Design by Contract, by Example (英語) ペーパーバック – 2001/10/12
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Richard Mitchell is a senior consultant with InferData Corporation, specializing in object-oriented analysis and design. Before joining InferData full-time in 1999, he was a Professor of Computing at the University of Brighton, UK, where he was involved in teaching and researching object technology.
Jim McKim is Clinical Professor and Chair of the Department of Engineering and Science at Rensselaer Polytechnic Institute in Hartford, Connecticut. He has been teaching and consulting in the area of object oriented software development for some 10 years. Over the same period he has authored or coauthored numerous articles on Design by Contract for such publications as the Journal of Object-Oriented Programming and IEEE Computer.
I like the fact that the book is well organized, and easily digestible (less than 250 pages). In contrast, the classic work on this topic, Object-Oriented Software Construction (Book/CD-ROM) (2nd Edition) , goes into much greater depth on a variety of programming topics. I love that book, but it is enormous and probably too intimidating for many beginners.
I use contracts on a regular basis in my commercial programming. I have started using the six principles and five guidelines explained in the book as a checklist to evaluate my current product code. In doing so, I am looking at my code through a fresh set of eyes, finding weaknesses, and improving the clarity and reliability of the code.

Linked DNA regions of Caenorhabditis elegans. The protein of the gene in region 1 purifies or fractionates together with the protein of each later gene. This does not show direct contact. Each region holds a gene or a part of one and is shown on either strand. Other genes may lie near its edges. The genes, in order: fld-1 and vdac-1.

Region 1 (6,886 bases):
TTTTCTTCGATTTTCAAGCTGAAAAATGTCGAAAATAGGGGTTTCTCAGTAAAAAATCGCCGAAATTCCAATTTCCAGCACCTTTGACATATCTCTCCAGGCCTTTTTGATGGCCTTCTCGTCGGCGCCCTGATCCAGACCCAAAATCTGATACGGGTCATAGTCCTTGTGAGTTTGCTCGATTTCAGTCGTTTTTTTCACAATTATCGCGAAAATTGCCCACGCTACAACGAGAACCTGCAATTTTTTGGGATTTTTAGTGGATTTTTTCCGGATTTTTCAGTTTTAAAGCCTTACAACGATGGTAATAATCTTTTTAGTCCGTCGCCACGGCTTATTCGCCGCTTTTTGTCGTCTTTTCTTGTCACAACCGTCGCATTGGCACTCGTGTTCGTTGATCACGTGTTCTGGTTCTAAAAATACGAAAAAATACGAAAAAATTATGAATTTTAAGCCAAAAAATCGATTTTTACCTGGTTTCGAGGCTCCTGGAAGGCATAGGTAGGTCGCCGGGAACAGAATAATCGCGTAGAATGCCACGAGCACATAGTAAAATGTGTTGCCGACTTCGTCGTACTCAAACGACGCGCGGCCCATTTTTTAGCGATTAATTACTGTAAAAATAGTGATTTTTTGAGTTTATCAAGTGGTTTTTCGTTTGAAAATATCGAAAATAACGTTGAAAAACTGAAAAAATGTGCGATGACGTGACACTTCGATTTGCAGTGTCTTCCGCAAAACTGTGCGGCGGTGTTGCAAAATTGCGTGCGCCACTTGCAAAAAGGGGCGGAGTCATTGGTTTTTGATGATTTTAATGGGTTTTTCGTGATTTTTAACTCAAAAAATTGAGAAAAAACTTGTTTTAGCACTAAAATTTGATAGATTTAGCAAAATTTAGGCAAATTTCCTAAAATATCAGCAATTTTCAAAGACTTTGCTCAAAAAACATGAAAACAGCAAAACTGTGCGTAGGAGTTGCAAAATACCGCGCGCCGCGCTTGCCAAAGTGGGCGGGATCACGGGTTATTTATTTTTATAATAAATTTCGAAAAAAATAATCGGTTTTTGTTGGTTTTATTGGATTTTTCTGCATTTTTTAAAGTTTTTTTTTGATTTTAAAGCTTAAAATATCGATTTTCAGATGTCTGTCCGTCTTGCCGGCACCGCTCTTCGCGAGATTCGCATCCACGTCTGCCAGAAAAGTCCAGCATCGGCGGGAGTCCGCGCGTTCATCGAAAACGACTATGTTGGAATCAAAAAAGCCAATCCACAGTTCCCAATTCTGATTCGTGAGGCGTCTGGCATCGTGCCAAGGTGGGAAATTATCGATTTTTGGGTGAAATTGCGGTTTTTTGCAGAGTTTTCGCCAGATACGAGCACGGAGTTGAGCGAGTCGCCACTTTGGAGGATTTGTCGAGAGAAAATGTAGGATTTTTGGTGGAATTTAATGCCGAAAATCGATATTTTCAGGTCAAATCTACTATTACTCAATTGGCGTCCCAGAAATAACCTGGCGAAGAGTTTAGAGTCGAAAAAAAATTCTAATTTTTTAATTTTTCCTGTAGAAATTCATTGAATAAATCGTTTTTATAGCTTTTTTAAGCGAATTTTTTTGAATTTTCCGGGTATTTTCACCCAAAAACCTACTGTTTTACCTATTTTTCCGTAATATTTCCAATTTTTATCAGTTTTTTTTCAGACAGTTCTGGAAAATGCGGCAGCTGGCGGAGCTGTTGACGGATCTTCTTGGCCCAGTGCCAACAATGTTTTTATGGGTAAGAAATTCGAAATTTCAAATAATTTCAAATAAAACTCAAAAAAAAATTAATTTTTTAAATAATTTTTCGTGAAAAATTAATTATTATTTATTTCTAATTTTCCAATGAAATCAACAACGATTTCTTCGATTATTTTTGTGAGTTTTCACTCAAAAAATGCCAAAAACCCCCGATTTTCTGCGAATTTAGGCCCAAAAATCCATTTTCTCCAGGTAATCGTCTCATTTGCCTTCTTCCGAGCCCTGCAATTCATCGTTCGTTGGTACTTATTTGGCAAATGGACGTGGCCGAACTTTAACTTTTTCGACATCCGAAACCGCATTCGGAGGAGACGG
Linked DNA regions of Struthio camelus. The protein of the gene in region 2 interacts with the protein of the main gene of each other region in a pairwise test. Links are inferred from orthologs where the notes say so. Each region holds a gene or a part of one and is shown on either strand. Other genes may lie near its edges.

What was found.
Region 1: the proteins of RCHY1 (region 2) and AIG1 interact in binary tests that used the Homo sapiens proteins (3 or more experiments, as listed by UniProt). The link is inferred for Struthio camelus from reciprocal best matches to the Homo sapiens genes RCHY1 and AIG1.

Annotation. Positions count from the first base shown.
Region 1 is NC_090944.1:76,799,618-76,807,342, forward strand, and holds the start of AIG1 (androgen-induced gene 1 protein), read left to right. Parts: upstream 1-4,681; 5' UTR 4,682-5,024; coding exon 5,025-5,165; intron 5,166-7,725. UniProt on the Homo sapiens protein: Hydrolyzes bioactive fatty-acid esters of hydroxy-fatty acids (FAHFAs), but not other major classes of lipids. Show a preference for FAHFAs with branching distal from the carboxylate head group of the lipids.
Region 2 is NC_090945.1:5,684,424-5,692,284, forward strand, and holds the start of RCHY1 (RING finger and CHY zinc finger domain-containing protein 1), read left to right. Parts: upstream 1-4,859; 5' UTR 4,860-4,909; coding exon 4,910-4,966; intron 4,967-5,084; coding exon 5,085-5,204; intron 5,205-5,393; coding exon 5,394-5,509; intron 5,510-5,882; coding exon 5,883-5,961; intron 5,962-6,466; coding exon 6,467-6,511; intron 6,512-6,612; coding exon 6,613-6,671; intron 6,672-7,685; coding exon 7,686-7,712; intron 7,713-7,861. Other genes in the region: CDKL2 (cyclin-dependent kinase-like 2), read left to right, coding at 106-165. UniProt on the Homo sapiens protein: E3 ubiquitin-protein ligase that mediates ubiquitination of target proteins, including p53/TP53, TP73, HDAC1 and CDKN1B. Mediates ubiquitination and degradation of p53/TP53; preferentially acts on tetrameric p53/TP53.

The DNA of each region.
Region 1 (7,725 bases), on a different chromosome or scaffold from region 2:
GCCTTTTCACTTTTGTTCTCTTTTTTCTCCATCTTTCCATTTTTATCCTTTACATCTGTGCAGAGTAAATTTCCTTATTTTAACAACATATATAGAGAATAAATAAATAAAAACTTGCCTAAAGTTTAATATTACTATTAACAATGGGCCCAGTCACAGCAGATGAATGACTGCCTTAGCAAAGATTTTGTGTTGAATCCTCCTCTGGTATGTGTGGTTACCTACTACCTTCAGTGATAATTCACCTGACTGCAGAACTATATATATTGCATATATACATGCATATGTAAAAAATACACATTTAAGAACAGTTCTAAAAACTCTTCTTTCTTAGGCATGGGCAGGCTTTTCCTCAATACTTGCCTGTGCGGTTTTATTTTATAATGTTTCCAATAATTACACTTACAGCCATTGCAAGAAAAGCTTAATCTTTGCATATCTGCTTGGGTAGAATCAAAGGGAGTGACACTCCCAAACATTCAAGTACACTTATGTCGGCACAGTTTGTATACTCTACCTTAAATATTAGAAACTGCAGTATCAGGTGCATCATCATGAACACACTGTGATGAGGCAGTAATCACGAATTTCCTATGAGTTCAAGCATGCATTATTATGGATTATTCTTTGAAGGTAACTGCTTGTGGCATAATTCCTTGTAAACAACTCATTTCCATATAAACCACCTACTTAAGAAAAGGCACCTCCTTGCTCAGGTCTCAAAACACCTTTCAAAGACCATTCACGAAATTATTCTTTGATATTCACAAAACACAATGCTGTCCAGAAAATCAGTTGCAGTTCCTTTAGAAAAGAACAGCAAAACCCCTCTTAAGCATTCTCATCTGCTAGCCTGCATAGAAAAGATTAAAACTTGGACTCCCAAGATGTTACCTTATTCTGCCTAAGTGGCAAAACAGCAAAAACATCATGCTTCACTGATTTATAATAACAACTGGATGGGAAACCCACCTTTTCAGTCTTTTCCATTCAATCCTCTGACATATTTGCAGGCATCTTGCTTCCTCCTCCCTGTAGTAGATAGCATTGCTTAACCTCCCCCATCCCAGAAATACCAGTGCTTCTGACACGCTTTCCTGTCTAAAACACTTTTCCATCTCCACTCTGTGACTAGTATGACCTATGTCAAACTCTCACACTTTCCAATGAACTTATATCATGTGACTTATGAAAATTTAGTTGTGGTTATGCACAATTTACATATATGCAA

Response to some of the criticisms given in other reviews:
"Not enough material, March 9, 2006" -
While I sympathize with many of the complaints of this reviewer, I still believe this book is a great introductory text for people who are learning to program contracts. Perhaps it would have been helpful to have examples of code contracts in more diverse domains rather than yet another example of the stack and the queue. This sounds like an opportunity to either expand the book in a second edition. Or another author may take advantage of this opportunity.
"I think contracts are not very strong tool, May 23, 2005"
As a commercial programmer who uses contracts and real product code, I can testify that the ideas in this book ARE practical in commercial applications. I have never found contracts to be too complex or hard to maintain. Admittedly there are problems in computer science with contracts do not solve. Contracts are not a magical silver bullet. Yet they remain very powerful and useful.